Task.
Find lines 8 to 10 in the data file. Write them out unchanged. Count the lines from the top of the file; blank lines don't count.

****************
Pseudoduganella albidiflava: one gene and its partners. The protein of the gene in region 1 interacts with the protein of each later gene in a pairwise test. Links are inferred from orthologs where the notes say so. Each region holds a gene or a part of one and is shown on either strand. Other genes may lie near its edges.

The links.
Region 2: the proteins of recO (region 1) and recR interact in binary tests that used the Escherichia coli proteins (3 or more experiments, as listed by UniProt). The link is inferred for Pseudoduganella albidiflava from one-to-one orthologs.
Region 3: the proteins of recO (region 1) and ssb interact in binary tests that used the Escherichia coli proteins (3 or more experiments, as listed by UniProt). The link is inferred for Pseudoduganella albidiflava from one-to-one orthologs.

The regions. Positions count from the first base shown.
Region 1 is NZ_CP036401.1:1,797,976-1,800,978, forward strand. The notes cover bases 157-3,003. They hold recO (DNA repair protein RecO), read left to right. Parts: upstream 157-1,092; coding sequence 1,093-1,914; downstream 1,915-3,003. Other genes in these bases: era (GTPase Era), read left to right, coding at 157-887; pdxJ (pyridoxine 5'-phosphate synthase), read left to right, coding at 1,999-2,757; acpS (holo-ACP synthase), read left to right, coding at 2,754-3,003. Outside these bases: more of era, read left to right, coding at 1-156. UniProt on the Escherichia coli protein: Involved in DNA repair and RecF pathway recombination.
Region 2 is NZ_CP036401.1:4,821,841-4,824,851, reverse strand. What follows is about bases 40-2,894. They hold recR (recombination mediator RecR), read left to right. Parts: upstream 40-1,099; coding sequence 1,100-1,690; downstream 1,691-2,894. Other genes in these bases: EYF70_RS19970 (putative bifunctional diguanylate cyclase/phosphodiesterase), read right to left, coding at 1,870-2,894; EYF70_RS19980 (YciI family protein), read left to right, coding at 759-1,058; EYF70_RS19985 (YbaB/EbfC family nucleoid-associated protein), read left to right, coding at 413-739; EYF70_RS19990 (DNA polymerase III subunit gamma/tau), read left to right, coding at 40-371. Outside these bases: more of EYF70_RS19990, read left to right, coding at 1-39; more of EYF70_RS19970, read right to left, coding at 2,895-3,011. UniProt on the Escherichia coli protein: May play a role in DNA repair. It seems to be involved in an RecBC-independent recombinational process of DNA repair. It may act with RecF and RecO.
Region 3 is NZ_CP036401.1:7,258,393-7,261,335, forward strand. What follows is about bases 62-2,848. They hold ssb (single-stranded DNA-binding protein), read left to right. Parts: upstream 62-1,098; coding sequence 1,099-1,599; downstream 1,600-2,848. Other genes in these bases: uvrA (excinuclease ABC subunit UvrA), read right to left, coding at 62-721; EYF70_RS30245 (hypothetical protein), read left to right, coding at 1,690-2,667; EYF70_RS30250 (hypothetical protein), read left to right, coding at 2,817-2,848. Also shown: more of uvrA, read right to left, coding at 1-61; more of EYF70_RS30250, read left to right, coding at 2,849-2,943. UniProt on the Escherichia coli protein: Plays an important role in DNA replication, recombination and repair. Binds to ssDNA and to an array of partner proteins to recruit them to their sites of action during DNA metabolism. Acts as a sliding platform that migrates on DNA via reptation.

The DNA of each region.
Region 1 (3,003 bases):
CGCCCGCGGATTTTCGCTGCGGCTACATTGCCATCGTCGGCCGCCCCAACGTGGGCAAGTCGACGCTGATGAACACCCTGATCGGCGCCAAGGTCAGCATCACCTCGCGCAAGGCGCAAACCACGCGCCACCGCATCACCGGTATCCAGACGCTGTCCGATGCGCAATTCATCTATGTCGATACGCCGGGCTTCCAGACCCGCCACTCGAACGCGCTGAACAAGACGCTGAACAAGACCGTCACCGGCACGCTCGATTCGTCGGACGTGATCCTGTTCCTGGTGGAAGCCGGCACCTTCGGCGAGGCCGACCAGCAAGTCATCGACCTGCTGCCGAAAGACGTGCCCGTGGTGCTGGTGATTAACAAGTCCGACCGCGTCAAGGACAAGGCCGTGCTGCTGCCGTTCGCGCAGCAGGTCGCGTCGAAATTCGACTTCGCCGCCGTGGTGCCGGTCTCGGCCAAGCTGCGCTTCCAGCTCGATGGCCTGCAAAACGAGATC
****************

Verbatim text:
Region 3 is NZ_CP036401.1:7,258,393-7,261,335, forward strand. What follows is about bases 62-2,848. They hold ssb (single-stranded DNA-binding protein), read left to right. Parts: upstream 62-1,098; coding sequence 1,099-1,599; downstream 1,600-2,848. Other genes in these bases: uvrA (excinuclease ABC subunit UvrA), read right to left, coding at 62-721; EYF70_RS30245 (hypothetical protein), read left to right, coding at 1,690-2,667; EYF70_RS30250 (hypothetical protein), read left to right, coding at 2,817-2,848. Also shown: more of uvrA, read right to left, coding at 1-61; more of EYF70_RS30250, read left to right, coding at 2,849-2,943. UniProt on the Escherichia coli protein: Plays an important role in DNA replication, recombination and repair. Binds to ssDNA and to an array of partner proteins to recruit them to their sites of action during DNA metabolism. Acts as a sliding platform that migrates on DNA via reptation.

The DNA of each region.
Region 1 (3,003 bases):